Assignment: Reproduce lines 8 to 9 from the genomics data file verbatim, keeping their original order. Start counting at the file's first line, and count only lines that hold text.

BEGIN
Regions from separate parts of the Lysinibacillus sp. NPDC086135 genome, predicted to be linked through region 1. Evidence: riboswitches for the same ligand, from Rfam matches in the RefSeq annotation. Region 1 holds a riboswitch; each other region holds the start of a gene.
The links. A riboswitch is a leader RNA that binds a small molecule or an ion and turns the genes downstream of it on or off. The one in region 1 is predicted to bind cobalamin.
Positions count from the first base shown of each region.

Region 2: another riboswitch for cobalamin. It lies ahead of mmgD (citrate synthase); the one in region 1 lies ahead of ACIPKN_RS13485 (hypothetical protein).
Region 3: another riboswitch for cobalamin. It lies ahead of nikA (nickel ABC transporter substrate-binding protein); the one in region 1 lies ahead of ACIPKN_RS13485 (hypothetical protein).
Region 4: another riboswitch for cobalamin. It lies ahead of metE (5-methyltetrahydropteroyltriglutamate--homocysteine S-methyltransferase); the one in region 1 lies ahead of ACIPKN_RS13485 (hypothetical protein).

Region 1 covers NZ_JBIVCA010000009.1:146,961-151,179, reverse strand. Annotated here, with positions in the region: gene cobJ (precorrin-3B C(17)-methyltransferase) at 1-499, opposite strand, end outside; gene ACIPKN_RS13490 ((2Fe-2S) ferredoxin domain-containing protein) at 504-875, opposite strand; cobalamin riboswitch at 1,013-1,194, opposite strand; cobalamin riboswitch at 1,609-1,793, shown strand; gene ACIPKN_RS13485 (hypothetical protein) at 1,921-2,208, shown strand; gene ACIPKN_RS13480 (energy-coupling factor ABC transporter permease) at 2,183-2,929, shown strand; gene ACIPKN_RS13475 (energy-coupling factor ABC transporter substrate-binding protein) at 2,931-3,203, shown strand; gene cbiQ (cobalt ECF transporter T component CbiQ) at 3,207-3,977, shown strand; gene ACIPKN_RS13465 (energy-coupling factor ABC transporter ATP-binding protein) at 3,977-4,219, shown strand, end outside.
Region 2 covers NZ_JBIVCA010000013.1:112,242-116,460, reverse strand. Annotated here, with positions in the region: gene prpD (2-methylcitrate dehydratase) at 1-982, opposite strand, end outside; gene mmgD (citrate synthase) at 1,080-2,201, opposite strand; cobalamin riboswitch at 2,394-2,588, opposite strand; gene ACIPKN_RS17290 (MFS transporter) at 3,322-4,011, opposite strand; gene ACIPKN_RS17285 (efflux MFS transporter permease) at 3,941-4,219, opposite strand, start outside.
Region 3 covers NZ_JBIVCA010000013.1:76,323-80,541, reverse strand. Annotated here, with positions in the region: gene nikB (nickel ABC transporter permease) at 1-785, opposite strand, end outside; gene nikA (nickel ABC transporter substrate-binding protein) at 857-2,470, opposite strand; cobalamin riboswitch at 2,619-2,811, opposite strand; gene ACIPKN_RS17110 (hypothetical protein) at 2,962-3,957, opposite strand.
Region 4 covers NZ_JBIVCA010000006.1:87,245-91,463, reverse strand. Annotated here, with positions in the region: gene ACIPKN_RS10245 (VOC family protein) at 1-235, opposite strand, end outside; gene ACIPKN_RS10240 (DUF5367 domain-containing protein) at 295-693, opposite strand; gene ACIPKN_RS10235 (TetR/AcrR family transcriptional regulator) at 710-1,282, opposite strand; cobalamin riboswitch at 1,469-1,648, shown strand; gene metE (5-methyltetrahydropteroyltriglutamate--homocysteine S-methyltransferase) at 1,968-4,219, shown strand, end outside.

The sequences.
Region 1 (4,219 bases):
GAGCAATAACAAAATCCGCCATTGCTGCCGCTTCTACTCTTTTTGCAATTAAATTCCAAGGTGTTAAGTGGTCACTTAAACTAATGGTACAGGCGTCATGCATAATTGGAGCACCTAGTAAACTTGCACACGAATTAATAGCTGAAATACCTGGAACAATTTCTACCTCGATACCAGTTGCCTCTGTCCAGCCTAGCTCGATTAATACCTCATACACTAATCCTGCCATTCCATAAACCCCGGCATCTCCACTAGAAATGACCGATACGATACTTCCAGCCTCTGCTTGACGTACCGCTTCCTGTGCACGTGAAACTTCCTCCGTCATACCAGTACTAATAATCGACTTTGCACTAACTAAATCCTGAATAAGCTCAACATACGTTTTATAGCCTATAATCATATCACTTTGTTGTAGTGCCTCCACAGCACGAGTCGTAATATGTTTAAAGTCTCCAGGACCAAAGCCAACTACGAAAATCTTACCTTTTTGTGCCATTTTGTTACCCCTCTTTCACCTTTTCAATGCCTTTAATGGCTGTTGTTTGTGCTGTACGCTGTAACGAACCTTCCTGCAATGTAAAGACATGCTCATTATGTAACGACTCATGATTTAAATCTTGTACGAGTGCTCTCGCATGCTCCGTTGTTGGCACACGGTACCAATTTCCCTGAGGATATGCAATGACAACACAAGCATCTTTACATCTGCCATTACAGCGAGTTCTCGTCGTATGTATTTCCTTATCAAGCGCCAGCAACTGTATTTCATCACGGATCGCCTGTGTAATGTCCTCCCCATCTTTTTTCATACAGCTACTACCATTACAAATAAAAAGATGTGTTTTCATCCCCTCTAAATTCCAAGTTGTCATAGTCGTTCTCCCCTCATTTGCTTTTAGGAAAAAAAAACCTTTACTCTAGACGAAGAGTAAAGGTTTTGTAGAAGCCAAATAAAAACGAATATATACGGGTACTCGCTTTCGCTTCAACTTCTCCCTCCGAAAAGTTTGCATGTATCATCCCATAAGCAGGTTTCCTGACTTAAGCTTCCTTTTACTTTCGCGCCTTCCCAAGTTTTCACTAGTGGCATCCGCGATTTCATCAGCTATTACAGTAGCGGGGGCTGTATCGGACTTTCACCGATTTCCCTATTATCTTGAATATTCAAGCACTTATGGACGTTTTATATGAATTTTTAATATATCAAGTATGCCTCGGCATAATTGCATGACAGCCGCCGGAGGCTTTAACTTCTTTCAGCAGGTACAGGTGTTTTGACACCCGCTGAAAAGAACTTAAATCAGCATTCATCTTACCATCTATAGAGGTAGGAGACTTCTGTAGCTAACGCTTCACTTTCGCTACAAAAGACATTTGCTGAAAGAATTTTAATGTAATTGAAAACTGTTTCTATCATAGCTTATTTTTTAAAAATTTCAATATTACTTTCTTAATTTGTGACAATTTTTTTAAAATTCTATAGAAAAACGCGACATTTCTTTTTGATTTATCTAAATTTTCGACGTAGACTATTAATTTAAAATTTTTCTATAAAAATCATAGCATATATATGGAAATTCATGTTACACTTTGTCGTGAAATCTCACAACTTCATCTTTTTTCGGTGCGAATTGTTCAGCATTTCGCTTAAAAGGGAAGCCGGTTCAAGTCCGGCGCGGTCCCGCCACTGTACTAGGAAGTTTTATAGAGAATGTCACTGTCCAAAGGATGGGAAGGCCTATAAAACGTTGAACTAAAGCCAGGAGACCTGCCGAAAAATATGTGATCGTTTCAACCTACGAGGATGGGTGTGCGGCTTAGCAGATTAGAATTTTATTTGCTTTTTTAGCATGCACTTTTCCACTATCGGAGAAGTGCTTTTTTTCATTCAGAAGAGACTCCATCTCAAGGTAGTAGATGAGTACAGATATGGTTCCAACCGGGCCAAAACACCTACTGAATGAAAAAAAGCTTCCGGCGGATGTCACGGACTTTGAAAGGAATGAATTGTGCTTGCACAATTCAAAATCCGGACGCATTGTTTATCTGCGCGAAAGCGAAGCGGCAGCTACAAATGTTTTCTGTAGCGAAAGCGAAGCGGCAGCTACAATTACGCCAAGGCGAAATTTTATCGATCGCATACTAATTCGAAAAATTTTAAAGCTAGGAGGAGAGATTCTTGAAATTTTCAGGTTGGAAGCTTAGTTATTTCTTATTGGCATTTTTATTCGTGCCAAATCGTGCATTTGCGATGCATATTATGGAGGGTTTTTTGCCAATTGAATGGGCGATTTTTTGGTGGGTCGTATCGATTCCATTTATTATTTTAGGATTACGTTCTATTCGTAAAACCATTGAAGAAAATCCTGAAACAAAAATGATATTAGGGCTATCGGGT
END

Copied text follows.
Region 2 covers NZ_JBIVCA010000013.1:112,242-116,460, reverse strand. Annotated here, with positions in the region: gene prpD (2-methylcitrate dehydratase) at 1-982, opposite strand, end outside; gene mmgD (citrate synthase) at 1,080-2,201, opposite strand; cobalamin riboswitch at 2,394-2,588, opposite strand; gene ACIPKN_RS17290 (MFS transporter) at 3,322-4,011, opposite strand; gene ACIPKN_RS17285 (efflux MFS transporter permease) at 3,941-4,219, opposite strand, start outside.
Region 3 covers NZ_JBIVCA010000013.1:76,323-80,541, reverse strand. Annotated here, with positions in the region: gene nikB (nickel ABC transporter permease) at 1-785, opposite strand, end outside; gene nikA (nickel ABC transporter substrate-binding protein) at 857-2,470, opposite strand; cobalamin riboswitch at 2,619-2,811, opposite strand; gene ACIPKN_RS17110 (hypothetical protein) at 2,962-3,957, opposite strand.